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Discrete monetary policy changes and changing inflation targets in estimated dynamic stochastic general equilibrium models


  • Anatoliy Belaygorod
  • Michael J. Dueker


Many estimated macroeconomic models assume interest rate smoothing in the monetary policy equation. In practice, monetary policymakers adjust a target level for the federal funds rate by discrete increments. One often-neglected consequence of using a quarterly average of the daily federal funds rate in empirical work is that any change in the target federal funds rate will affect the quarterly average in the current quarter and the subsequent quarter. Despite this clear source of predictable change in the quarterly average of the federal funds rate, the vast bulk of the literature that estimates policy rules ignores information concerning the timing and magnitude of discrete changes to the target federal funds rate. Consequently, policy equations that include interest rate smoothing inadvertently make the strong and unnecessary assumption that the starting point for interest rate smoothing is last quarter's average level of the federal funds rate. The authors consider, within an estimated general equilibrium model, whether policymakers put weight on the end-of-quarter target level of the federal funds rate when choosing a point at which to smooth the interest rate.

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  • Anatoliy Belaygorod & Michael J. Dueker, 2005. "Discrete monetary policy changes and changing inflation targets in estimated dynamic stochastic general equilibrium models," Review, Federal Reserve Bank of St. Louis, issue Nov, pages 719-734.
  • Handle: RePEc:fip:fedlrv:y:2005:i:nov:p:719-34:n:v.87no.6

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    References listed on IDEAS

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    Cited by:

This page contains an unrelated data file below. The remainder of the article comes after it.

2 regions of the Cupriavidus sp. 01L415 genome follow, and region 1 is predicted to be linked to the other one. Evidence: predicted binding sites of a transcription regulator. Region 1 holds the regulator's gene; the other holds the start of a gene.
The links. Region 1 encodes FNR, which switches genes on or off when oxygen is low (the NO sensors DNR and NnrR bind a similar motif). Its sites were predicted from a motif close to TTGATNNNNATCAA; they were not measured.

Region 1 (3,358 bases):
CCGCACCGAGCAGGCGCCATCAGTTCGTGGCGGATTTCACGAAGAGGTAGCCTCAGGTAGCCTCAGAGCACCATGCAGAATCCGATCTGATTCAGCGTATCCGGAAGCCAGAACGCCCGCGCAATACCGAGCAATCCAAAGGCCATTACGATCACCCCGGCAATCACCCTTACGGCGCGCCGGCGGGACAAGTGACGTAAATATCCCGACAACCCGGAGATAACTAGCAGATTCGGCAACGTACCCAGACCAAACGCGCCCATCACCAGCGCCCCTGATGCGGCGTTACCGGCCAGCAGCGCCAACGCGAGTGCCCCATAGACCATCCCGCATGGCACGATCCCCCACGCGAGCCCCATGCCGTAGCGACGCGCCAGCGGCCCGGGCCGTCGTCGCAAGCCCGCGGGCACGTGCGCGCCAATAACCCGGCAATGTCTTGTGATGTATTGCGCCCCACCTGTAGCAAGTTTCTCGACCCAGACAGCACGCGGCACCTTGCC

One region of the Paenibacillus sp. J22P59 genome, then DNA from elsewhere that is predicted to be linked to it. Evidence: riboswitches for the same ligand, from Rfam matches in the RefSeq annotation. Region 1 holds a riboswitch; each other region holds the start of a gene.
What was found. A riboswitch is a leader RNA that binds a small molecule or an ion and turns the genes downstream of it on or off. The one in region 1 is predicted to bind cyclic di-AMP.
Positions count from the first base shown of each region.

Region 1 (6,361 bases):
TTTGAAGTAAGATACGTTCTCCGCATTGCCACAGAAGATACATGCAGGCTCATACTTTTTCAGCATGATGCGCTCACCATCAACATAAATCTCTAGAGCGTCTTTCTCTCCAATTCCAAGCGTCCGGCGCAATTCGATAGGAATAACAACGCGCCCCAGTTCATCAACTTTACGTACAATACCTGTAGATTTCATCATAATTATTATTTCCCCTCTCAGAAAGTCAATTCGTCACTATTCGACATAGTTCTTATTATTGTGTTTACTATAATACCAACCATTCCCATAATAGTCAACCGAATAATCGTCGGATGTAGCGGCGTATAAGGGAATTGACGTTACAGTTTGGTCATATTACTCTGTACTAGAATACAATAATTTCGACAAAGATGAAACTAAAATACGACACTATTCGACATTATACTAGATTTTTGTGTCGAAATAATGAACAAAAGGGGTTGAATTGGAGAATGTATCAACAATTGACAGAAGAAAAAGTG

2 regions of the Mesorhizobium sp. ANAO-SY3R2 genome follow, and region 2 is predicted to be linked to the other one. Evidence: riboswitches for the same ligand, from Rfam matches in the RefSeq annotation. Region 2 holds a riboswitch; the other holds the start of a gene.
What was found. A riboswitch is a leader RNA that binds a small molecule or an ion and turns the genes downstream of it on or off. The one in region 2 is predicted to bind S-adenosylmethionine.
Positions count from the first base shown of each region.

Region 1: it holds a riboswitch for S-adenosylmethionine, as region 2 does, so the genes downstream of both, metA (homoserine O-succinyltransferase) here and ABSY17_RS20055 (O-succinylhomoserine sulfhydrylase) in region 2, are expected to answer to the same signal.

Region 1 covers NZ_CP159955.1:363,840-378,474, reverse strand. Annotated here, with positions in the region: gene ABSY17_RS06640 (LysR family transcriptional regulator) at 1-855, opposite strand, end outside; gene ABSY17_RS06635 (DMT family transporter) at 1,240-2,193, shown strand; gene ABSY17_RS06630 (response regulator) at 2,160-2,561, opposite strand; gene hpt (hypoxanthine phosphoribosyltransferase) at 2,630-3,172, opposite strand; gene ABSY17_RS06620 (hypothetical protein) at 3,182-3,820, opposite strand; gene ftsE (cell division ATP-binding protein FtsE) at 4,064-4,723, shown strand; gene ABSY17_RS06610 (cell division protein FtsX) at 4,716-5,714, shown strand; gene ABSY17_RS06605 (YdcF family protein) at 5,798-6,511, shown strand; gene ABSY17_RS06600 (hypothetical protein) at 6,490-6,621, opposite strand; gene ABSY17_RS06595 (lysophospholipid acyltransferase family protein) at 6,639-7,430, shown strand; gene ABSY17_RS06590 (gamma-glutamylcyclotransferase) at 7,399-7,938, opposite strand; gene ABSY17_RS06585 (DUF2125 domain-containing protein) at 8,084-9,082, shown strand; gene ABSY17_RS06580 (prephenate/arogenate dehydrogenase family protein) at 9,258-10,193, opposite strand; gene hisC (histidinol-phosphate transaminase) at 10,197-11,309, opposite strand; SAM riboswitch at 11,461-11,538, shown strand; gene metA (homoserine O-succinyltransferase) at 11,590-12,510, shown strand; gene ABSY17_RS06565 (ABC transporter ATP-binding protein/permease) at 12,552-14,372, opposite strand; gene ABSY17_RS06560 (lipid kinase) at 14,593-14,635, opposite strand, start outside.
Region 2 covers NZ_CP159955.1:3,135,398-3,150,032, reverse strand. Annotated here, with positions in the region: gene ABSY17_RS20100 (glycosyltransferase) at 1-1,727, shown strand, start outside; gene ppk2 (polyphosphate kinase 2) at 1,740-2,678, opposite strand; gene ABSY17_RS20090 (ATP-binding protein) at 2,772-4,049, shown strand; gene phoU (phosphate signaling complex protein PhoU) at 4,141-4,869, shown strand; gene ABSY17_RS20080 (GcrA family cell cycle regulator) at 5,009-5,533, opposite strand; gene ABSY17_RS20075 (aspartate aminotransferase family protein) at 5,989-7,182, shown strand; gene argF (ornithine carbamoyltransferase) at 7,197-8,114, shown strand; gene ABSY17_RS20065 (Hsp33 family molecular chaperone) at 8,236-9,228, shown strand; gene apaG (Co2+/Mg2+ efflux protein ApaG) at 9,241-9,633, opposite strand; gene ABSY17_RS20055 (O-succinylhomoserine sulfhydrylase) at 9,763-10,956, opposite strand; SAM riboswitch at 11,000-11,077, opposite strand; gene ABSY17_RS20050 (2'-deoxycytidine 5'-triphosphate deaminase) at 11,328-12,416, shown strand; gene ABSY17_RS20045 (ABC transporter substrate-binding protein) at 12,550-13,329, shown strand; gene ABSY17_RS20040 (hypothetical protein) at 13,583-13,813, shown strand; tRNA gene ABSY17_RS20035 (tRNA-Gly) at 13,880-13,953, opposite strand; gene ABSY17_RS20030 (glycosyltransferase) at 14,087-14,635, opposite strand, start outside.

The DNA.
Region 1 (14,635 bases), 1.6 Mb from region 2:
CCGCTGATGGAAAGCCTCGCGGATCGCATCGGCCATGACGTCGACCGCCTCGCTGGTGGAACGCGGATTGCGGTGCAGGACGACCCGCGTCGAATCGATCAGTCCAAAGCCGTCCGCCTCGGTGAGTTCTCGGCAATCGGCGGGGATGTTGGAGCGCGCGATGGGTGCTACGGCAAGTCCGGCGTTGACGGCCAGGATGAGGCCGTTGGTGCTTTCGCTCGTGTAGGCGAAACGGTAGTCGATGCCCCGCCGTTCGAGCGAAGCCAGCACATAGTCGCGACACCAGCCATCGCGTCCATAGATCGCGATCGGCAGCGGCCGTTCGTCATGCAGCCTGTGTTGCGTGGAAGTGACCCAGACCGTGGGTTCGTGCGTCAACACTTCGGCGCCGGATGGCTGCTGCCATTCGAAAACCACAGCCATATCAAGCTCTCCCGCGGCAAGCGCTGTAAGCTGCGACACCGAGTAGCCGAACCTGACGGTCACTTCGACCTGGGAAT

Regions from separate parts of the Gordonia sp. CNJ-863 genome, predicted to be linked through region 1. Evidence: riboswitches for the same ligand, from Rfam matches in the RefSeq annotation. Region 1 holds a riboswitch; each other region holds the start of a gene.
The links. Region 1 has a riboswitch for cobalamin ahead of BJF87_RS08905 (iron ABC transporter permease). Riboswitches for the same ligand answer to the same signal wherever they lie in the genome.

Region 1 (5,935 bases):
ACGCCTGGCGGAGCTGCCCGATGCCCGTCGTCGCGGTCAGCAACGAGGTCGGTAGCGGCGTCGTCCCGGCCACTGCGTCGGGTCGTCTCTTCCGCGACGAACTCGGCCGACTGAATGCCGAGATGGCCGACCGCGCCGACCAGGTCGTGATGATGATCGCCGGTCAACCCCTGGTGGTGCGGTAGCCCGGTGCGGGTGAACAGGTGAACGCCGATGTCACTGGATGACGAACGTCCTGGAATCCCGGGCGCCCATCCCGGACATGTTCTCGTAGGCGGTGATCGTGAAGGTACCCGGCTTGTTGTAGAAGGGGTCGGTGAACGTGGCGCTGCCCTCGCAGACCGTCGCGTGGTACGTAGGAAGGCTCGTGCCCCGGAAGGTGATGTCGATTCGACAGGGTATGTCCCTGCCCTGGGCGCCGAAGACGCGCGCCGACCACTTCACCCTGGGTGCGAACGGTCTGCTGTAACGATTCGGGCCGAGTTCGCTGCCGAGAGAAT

1. Fair, Ray C., 2007. "Evaluating Inflation Targeting Using a Macroeconometric Model," Economics - The Open-Access, Open-Assessment E-Journal, Kiel Institute for the World Economy (IfW), vol. 1, pages 1-52.
    2. Calani, Mauricio, 2007. "Testing Globalization-Disinflation Hypothesis," MPRA Paper 4787, University Library of Munich, Germany, revised 10 Sep 2007.
    3. Lhuissier, Stéphane & Zabelina, Margarita, 2015. "On the stability of Calvo-style price-setting behavior," Journal of Economic Dynamics and Control, Elsevier, vol. 57(C), pages 77-95.
    4. Qureshi, Irfan, 2015. "What are monetary policy shocks?," The Warwick Economics Research Paper Series (TWERPS) 1086, University of Warwick, Department of Economics.
    5. Fabio Milani, 2006. "The Evolution of the Fed's Inflation Target in an Estimated Model under RE and Learning," Working Papers 060704, University of California-Irvine, Department of Economics.
    6. Pablo Pincheira & Mauricio Calani, 2010. "Communicational Bias in Monetary Policy: Can Words Forecast Deeds?," ECONOMIA JOURNAL OF THE LATIN AMERICAN AND CARIBBEAN ECONOMIC ASSOCIATION, ECONOMIA JOURNAL OF THE LATIN AMERICAN AND CARIBBEAN ECONOMIC ASSOCIATION, vol. 0(Fall 2010), pages 103-152, August.
    7. Todd E. Clark & Troy A. Davig, 2008. "An empirical assessment of the relationships among inflation and short- and long-term expectations," Research Working Paper RWP 08-05, Federal Reserve Bank of Kansas City.

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    Monetary policy ; Inflation (Finance);


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